Related: NWHL Roundup: Beauts Trade No. 1 Pick, Signings Galore, Whale Name New GM
If that were the case, there would be no reason to silence rumors that Hyman would likely leave or be ready to play for another team. These rumors and speculations that exist only support the fact that everything was started by the book. There is no indication in our comments that there has been any subterfuge in these negotiations, just that both sides are profiting because rumors exist.
Third point: Dougie Hamilton set a price
Earlier this week, Elliotte Friedman reported on Sportsnet’s 590 The Fan radio show “Lead Off” that there was mutual interest between Dougie Hamilton and the Toronto Maple Leafs. Then we learned from two Sportsnet sources (Chris Johnston and Luke Fox) that Hamilton’s agent JP Barry was in conversation with a number of NHL clubs and that Hamilton was looking for a long-term deal to leave. of about $ 8 million per season.
While Hamilton is an excellent offensive defenseman who could turn out to be a good defensive back as well, his request for $ 8 million appears to have exceeded the Maple Leafs’ ability to recruit him. To sign him at $ 8 million, GM Dubas would likely have to hope that Alex Kerfoot will go to Seattle in the expansion draft, let Zach Hyman sign elsewhere, and trade Morgan Rielly in the offseason. Considering that Sportsnet’s Luke Fox believes Rielly is a “heart and soul” part of the team’s roster, that’s a lot to give up.
If he were to be part of the Maple Leafs roster, he should be ready to sign for around $ 6 million and his desire to play for the Mape Leafs should trump his desire for money. Hamilton may be a better fit for the Maple Leafs than Rielly. If Hamilton played on the right side, the team could use Hamilton, Holl and Liljigren on the right and Muzzin, Sandin and Dermott on the left. Brodie can play effectively on both sides. Over the past few seasons, the team have been heavy on the left side, and replacing Rielly with Hamilton would balance the sides.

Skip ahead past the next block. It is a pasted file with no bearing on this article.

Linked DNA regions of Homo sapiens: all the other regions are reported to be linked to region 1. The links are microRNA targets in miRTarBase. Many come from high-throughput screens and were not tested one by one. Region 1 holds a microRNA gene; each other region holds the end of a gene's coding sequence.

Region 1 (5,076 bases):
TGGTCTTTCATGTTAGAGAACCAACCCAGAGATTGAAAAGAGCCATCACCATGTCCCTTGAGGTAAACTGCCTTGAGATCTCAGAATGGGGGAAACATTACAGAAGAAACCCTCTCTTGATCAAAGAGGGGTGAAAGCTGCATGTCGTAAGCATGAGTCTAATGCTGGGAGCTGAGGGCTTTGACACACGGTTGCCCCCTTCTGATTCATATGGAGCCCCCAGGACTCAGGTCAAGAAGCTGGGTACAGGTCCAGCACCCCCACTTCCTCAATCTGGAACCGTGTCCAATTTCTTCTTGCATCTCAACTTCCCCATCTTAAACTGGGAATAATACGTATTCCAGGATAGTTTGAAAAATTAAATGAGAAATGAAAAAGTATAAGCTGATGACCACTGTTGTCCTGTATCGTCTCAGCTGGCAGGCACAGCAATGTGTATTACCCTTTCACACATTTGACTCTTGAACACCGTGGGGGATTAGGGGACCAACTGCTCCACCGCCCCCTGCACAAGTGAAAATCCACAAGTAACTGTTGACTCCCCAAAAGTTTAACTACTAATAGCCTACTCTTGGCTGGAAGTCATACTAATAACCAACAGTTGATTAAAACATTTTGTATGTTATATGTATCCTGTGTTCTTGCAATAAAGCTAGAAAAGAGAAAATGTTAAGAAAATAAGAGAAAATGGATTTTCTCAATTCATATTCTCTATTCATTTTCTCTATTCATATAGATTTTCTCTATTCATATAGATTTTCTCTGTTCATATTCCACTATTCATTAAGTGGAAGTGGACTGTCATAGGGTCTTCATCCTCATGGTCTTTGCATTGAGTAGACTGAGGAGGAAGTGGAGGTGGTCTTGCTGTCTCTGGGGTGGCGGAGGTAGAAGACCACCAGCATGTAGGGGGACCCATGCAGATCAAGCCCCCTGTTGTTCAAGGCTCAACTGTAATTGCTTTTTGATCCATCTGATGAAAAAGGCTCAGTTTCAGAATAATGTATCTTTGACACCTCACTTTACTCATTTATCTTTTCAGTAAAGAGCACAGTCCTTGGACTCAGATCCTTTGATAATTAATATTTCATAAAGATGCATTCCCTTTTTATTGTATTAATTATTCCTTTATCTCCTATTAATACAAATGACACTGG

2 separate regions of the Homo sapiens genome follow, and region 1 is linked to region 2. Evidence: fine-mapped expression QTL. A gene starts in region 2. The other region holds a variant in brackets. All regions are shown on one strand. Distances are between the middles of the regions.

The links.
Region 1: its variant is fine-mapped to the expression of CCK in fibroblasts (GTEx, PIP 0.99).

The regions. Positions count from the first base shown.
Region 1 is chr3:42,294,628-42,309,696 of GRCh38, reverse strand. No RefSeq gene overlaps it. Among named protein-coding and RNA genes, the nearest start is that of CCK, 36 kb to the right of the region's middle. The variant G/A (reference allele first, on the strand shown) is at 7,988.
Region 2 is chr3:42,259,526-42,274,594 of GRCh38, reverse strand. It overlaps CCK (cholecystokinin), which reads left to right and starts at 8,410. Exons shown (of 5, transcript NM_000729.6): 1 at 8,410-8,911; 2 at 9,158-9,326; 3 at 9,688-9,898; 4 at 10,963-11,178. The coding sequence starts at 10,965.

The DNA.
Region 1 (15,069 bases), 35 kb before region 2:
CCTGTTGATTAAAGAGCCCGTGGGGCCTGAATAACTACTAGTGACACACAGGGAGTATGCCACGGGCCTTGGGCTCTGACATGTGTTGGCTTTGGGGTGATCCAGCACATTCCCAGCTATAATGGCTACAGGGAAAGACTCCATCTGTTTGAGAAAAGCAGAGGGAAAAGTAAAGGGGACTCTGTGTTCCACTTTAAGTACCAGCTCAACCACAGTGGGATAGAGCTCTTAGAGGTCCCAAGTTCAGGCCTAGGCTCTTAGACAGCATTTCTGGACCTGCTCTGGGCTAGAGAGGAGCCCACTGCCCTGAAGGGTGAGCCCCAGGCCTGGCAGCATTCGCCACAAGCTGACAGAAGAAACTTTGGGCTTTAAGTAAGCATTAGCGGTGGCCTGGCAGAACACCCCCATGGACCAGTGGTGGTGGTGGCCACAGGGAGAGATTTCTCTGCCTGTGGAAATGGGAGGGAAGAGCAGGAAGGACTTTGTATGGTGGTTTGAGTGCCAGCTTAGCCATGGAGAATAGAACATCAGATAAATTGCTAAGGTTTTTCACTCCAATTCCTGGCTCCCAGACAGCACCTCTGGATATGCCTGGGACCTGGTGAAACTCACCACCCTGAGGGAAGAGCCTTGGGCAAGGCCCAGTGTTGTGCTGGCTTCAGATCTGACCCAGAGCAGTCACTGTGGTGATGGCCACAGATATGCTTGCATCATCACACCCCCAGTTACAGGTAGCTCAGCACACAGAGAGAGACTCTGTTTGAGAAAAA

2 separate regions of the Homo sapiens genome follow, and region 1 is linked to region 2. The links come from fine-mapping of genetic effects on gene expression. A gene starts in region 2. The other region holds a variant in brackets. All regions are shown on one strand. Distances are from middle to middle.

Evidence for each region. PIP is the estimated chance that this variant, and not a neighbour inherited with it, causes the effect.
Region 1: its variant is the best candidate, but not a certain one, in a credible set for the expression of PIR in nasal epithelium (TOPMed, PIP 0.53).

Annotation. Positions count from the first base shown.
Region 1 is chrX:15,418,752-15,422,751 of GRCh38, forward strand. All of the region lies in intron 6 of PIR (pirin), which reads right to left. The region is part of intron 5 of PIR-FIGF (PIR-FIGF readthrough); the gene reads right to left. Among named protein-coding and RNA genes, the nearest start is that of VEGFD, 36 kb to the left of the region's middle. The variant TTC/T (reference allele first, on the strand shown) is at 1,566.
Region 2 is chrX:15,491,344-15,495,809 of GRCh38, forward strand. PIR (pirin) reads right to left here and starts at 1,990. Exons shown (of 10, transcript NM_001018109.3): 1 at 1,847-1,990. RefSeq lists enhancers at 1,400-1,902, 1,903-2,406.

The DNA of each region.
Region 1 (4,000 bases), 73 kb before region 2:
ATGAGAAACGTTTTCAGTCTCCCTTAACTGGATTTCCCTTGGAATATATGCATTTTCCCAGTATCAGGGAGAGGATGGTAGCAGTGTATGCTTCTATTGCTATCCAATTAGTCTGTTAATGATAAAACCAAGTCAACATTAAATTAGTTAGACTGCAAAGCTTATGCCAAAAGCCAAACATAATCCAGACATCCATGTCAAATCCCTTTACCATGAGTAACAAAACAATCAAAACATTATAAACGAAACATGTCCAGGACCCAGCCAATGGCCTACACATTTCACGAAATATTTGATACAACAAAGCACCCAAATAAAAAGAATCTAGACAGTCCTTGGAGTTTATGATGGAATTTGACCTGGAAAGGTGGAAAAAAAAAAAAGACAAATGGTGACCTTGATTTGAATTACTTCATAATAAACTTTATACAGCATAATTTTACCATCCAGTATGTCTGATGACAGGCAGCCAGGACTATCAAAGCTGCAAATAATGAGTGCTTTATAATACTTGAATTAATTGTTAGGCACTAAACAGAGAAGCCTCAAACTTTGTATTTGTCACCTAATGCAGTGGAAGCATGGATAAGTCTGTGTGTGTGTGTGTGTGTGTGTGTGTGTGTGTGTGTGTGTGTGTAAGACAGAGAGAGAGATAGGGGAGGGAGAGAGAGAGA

What’s next for the Maple Leafs?
There has been a lot of energy spent blaming Mitch Marner and to a lesser extent Auston Matthews for their lack of playoff production. Until the Canadiens ‘4-1 win over the Golden Knights last night, I hadn’t really enjoyed the Canadiens’ preparation for the playoffs. They completely blocked the attacks of the Maple Leafs, Winnipeg Jets and now the Golden Knights.
Related: Maple Leafs News: Playoff Production Ranking, Who Showed Up?
It’s time for me to give credit where credit is due. Carey Price is simply Carey Price, but Canadians are balanced, prepared and stuffy. They prove that the team with the best players doesn’t always win. I wonder what the Maple Leafs off-ice leadership is learning and how they will react.
The former professor (Jim Parsons, Sr.) taught for over 40 years in the Faculty of Education at the University of Alberta. He’s a Canadian boy, who has two degrees from the University of Kentucky and a doctorate from the University of Texas. He is now retired on Vancouver Island, where he lives with his family. His hobbies include playing with his hockey cards and just being a sports fan – hockey, the Toronto Raptors and CFL football (thinks Ricky Ray personifies the way a professional athlete should act).
If you’re wondering why he doesn’t use his real name, it’s because his son – who is also Jim Parsons – wrote for Hockey writers first and asked Jim Sr. to use another name so that readers wouldn’t confuse their work.
Because Jim Sr. had worked in China, he adopted the Mandarin word for teacher (老師). The first character lǎo (老) means “old” and the second character shī (師) means “teacher”. The literal translation of lǎoshī is “old teacher”. It became his pen name. Today, apart from writing for Hockey writers, he teaches graduate students research design at several Canadian universities.
He can’t wait to share his thoughts on the Toronto Maple Leafs and how the sport is more involved in life. His Twitter address is https://twitter.com/TheOldProf